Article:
Following the ruling, activists accused the ruling Supreme Council of the Armed Forces (SCAF) of staging a “counter-revolution” after a series of measures that consolidated its power ahead of the polls.

On Wednesday, the justice ministry decided to grant army personnel the right to arrest civilians after that power was lifted when a decades-old state of emergency expired on May 31.

SCAF, “the head of the counter-revolution, is adamant to bring back the old regime, and the presidential elections are merely a show,” six parties and movements said in a joint statement.

US Secretary of Defense Leon Panetta called Egypt’s military ruler Field Marshal Hussein Tantawi late Friday to emphasize the need to move forward with Egypt’s political transition, the Pentagon said.

Panetta called Tantawi “to discuss current events in Egypt, including the recent Supreme Constitutional Court ruling on the Egyptian parliament,” the Pentagon said in a statement.

US Secretary of State Hillary Clinton called for a full transfer of power to elected civilians.

“There can be no going back on the democratic transition called for by the Egyptian people,” she told reporters in Washington.

But the State Department said separately it was “troubled” by the court ruling ordering parliament annulled and was studying its implications.

“We are continuing to monitor the situation in Egypt,” spokeswoman Victoria Nuland told reporters.

“If in fact the conclusion is that there need to be new parliamentary elections our hope is that they can happen swiftly and that they reflect the will of the Egyptian people.”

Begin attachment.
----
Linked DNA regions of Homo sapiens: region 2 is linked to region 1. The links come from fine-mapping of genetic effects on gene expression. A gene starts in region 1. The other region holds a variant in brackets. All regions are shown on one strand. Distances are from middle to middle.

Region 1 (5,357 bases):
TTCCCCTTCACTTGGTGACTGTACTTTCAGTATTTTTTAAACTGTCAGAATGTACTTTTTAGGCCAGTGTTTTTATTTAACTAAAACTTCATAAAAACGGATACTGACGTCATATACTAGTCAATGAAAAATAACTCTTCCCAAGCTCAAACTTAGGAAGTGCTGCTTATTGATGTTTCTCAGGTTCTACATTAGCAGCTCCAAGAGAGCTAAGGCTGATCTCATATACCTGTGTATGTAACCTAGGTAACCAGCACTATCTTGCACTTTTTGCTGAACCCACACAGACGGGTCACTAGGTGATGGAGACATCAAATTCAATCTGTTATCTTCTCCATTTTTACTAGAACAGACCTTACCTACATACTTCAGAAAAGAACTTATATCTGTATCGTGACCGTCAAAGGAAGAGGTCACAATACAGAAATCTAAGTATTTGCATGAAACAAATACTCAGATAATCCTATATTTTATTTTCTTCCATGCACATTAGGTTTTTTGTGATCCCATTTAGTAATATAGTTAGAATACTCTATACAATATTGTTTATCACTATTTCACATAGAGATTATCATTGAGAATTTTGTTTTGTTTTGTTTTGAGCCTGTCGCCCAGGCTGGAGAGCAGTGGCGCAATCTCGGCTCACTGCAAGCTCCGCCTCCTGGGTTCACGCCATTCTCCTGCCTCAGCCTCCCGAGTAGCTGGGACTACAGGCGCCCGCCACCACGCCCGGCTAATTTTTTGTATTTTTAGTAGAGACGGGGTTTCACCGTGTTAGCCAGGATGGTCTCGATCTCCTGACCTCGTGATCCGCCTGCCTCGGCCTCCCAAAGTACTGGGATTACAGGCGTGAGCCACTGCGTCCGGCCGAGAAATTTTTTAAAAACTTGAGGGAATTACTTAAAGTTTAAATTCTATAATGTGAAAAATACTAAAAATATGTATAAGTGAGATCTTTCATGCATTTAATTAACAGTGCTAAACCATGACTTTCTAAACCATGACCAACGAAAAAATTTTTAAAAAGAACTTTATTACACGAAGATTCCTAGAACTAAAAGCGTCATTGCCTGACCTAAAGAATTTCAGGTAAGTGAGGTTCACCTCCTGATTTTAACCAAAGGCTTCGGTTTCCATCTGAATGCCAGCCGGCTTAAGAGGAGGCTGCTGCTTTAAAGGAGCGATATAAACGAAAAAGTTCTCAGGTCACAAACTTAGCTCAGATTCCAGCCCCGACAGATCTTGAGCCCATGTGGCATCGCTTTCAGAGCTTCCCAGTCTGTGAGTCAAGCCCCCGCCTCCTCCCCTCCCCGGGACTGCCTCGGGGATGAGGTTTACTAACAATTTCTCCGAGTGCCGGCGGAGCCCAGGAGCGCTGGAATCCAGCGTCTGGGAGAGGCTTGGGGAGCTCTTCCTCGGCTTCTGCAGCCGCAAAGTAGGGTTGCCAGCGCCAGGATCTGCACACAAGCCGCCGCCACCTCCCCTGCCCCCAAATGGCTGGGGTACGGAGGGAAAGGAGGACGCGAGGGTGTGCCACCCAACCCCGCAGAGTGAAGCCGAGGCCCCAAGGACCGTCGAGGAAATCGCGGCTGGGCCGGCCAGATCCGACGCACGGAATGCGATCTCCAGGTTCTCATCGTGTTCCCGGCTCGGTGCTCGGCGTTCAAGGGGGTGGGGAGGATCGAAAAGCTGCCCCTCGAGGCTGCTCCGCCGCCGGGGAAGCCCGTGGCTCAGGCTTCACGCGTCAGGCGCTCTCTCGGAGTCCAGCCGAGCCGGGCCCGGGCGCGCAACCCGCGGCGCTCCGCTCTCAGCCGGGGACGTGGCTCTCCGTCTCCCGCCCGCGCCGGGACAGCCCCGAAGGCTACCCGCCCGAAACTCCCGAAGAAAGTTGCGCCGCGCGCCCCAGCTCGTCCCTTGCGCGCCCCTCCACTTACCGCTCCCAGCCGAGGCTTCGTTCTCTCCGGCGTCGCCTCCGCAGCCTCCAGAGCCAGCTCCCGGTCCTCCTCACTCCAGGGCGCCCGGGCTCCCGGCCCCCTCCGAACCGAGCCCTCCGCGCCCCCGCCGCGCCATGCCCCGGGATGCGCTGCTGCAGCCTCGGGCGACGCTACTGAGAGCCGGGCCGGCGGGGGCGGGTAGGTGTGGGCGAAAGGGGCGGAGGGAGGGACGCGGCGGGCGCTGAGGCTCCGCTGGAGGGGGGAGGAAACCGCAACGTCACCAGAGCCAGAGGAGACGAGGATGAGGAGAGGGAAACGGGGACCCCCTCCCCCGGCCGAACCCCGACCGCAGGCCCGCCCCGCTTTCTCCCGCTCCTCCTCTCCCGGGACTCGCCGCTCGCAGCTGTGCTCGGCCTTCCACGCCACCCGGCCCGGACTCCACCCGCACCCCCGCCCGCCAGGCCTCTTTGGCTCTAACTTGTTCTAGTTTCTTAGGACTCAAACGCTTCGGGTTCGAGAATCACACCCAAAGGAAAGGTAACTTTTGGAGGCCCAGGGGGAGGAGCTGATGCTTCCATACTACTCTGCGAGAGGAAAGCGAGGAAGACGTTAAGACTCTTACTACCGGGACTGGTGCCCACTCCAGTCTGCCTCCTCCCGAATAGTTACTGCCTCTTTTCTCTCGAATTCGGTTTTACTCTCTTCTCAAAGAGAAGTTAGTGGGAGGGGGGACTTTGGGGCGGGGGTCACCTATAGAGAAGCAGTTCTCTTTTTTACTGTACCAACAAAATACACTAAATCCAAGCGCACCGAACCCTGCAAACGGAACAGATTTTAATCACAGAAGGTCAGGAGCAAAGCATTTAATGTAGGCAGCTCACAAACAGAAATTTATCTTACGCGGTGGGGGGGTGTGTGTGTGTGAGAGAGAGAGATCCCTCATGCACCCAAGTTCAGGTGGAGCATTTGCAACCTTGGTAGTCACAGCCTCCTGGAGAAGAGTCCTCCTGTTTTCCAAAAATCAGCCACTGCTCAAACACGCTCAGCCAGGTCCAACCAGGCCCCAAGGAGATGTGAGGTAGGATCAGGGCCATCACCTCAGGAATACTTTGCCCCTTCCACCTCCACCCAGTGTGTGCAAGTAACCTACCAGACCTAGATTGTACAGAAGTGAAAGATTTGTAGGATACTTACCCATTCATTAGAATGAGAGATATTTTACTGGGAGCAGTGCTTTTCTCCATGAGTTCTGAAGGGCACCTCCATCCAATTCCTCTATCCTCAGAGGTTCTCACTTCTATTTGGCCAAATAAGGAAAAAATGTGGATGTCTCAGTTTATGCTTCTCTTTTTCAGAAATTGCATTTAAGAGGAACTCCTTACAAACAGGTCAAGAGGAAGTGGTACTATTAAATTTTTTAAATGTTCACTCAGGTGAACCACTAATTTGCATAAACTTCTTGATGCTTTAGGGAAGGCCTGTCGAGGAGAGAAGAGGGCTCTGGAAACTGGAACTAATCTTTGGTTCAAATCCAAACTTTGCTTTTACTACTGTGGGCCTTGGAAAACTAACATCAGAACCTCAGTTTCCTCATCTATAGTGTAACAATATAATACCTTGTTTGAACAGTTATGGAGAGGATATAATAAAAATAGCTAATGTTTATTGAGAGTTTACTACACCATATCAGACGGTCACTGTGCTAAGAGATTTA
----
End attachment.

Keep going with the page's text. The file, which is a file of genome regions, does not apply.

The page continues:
Parliament speaker Saad al-Katatni, a member of the Muslim Brotherhood, whose Freedom and Justice Party won 47 percent of seats in the house, said there were “question marks over the timing of the ruling.”

A military source said the court ruling technically meant that the military would assume legislative powers.

“We don’t want it (the power) but, according to the court decision and that law, it reverts back to us,” the source said.

The uncertainty promoted ratings agency Fitch to downgrade Egypt’s long-term foreign currency rating, with a negative outlook.

The court ruling means “the political and policy-making process has been complicated, delaying the likely implementation of the comprehensive macroeconomic and structural reforms needed to kick-start recovery and ease financing strains,” said Richard Fox, head of Middle East and Africa sovereigns at Fitch.

The presidential race has polarised the nation, dividing those who fear a return to the old regime under Shafiq’s leadership from others who want to keep religion out of politics.

Mursi only narrowly bested Shafiq in last month’s first round vote, and with no reliable polling available, the two men go into the race with their fortunes unclear.

But whoever wins will face the prospect of uniting a sorely divided electorate in an office whose powers have yet to be defined, while dealing with the key challenges of both a flagging economy and deteriorating security.